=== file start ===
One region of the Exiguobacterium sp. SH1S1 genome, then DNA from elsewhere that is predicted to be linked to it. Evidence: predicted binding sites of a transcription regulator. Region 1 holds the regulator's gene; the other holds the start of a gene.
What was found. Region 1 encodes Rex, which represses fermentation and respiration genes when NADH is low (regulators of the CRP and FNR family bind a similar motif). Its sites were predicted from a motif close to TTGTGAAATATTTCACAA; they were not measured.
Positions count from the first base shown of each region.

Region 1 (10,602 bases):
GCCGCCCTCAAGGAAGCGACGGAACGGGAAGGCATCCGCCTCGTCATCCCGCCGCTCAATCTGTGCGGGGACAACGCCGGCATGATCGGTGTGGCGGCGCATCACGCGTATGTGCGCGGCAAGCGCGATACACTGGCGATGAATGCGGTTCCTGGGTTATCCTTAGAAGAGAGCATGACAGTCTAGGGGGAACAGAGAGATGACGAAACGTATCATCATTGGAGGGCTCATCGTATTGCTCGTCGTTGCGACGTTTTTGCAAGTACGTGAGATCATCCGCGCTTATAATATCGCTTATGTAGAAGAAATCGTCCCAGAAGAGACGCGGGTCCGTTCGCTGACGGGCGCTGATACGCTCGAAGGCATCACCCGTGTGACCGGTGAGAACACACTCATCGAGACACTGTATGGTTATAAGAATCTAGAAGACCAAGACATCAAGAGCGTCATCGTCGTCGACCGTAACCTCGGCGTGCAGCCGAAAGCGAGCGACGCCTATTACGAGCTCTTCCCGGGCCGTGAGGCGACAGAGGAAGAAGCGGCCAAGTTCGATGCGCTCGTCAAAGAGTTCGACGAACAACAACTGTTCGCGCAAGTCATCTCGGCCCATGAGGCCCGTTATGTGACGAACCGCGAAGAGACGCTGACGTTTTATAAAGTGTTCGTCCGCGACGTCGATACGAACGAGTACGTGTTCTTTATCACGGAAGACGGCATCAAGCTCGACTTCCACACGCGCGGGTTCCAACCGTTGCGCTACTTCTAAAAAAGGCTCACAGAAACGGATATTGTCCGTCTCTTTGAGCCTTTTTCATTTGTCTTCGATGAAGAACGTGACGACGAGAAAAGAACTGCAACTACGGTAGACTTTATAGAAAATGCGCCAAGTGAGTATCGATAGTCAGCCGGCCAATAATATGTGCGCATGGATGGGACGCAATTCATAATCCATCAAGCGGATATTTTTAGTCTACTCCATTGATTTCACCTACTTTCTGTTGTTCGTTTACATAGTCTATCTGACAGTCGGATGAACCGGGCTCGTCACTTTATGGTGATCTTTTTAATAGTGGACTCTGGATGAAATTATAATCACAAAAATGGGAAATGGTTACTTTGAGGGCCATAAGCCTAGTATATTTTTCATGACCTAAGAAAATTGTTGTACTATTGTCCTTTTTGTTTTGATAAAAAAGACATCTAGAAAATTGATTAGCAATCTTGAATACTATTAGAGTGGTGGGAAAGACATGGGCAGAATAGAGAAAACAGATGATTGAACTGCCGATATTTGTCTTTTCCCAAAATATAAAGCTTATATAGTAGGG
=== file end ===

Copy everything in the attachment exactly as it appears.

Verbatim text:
One region of the Exiguobacterium sp. SH1S1 genome, then DNA from elsewhere that is predicted to be linked to it. Evidence: predicted binding sites of a transcription regulator. Region 1 holds the regulator's gene; the other holds the start of a gene.
What was found. Region 1 encodes Rex, which represses fermentation and respiration genes when NADH is low (regulators of the CRP and FNR family bind a similar motif). Its sites were predicted from a motif close to TTGTGAAATATTTCACAA; they were not measured.
Positions count from the first base shown of each region.

Region 1 (10,602 bases):
GCCGCCCTCAAGGAAGCGACGGAACGGGAAGGCATCCGCCTCGTCATCCCGCCGCTCAATCTGTGCGGGGACAACGCCGGCATGATCGGTGTGGCGGCGCATCACGCGTATGTGCGCGGCAAGCGCGATACACTGGCGATGAATGCGGTTCCTGGGTTATCCTTAGAAGAGAGCATGACAGTCTAGGGGGAACAGAGAGATGACGAAACGTATCATCATTGGAGGGCTCATCGTATTGCTCGTCGTTGCGACGTTTTTGCAAGTACGTGAGATCATCCGCGCTTATAATATCGCTTATGTAGAAGAAATCGTCCCAGAAGAGACGCGGGTCCGTTCGCTGACGGGCGCTGATACGCTCGAAGGCATCACCCGTGTGACCGGTGAGAACACACTCATCGAGACACTGTATGGTTATAAGAATCTAGAAGACCAAGACATCAAGAGCGTCATCGTCGTCGACCGTAACCTCGGCGTGCAGCCGAAAGCGAGCGACGCCTATTACGAGCTCTTCCCGGGCCGTGAGGCGACAGAGGAAGAAGCGGCCAAGTTCGATGCGCTCGTCAAAGAGTTCGACGAACAACAACTGTTCGCGCAAGTCATCTCGGCCCATGAGGCCCGTTATGTGACGAACCGCGAAGAGACGCTGACGTTTTATAAAGTGTTCGTCCGCGACGTCGATACGAACGAGTACGTGTTCTTTATCACGGAAGACGGCATCAAGCTCGACTTCCACACGCGCGGGTTCCAACCGTTGCGCTACTTCTAAAAAAGGCTCACAGAAACGGATATTGTCCGTCTCTTTGAGCCTTTTTCATTTGTCTTCGATGAAGAACGTGACGACGAGAAAAGAACTGCAACTACGGTAGACTTTATAGAAAATGCGCCAAGTGAGTATCGATAGTCAGCCGGCCAATAATATGTGCGCATGGATGGGACGCAATTCATAATCCATCAAGCGGATATTTTTAGTCTACTCCATTGATTTCACCTACTTTCTGTTGTTCGTTTACATAGTCTATCTGACAGTCGGATGAACCGGGCTCGTCACTTTATGGTGATCTTTTTAATAGTGGACTCTGGATGAAATTATAATCACAAAAATGGGAAATGGTTACTTTGAGGGCCATAAGCCTAGTATATTTTTCATGACCTAAGAAAATTGTTGTACTATTGTCCTTTTTGTTTTGATAAAAAAGACATCTAGAAAATTGATTAGCAATCTTGAATACTATTAGAGTGGTGGGAAAGACATGGGCAGAATAGAGAAAACAGATGATTGAACTGCCGATATTTGTCTTTTCCCAAAATATAAAGCTTATATAGTAGGG